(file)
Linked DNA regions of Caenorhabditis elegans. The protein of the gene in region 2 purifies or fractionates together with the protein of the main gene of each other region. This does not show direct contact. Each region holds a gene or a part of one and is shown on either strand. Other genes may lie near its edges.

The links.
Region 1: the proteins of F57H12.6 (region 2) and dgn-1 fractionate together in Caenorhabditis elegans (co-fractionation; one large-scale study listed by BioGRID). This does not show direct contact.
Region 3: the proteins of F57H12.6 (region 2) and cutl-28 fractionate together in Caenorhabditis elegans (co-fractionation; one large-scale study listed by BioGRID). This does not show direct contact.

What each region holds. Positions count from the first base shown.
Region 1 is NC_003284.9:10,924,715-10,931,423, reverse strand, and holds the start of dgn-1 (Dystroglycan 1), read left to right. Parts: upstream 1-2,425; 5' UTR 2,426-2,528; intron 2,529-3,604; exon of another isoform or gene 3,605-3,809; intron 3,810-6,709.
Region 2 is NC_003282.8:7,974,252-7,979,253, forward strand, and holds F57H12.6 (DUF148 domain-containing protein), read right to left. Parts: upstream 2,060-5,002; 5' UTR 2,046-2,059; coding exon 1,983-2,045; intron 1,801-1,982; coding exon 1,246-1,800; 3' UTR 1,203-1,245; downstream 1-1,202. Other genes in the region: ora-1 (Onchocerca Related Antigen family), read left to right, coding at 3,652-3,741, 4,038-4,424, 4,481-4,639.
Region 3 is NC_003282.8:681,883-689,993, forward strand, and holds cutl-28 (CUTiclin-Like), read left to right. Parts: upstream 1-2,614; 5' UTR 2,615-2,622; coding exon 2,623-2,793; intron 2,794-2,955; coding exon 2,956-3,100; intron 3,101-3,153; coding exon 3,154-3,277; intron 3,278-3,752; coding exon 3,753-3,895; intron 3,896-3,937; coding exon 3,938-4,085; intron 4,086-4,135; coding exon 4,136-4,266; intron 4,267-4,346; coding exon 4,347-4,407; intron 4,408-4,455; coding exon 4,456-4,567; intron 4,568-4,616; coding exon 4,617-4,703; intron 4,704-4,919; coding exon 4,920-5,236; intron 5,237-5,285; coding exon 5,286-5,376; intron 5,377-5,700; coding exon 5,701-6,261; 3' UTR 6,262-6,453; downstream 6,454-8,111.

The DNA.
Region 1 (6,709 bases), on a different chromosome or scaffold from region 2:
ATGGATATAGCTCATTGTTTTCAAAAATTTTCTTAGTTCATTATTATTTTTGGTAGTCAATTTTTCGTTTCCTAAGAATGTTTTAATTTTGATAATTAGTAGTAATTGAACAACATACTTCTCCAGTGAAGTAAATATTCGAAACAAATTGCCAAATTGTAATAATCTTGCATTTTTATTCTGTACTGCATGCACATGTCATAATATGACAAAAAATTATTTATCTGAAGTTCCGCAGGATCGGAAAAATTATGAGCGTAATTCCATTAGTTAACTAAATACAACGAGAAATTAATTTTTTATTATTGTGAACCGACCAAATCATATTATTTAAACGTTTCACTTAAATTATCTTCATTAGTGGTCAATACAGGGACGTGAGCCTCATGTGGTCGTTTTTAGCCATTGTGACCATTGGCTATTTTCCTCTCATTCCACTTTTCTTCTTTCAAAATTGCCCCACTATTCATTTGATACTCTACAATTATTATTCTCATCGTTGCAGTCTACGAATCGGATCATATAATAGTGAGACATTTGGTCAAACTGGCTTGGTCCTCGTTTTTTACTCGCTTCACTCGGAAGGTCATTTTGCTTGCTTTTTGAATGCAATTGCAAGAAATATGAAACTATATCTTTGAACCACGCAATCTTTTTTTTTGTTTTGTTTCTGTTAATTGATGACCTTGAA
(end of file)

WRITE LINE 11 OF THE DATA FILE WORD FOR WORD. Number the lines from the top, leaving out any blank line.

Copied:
ATGGATATAGCTCATTGTTTTCAAAAATTTTCTTAGTTCATTATTATTTTTGGTAGTCAATTTTTCGTTTCCTAAGAATGTTTTAATTTTGATAATTAGTAGTAATTGAACAACATACTTCTCCAGTGAAGTAAATATTCGAAACAAATTGCCAAATTGTAATAATCTTGCATTTTTATTCTGTACTGCATGCACATGTCATAATATGACAAAAAATTATTTATCTGAAGTTCCGCAGGATCGGAAAAATTATGAGCGTAATTCCATTAGTTAACTAAATACAACGAGAAATTAATTTTTTATTATTGTGAACCGACCAAATCATATTATTTAAACGTTTCACTTAAATTATCTTCATTAGTGGTCAATACAGGGACGTGAGCCTCATGTGGTCGTTTTTAGCCATTGTGACCATTGGCTATTTTCCTCTCATTCCACTTTTCTTCTTTCAAAATTGCCCCACTATTCATTTGATACTCTACAATTATTATTCTCATCGTTGCAGTCTACGAATCGGATCATATAATAGTGAGACATTTGGTCAAACTGGCTTGGTCCTCGTTTTTTACTCGCTTCACTCGGAAGGTCATTTTGCTTGCTTTTTGAATGCAATTGCAAGAAATATGAAACTATATCTTTGAACCACGCAATCTTTTTTTTTGTTTTGTTTCTGTTAATTGATGACCTTGAA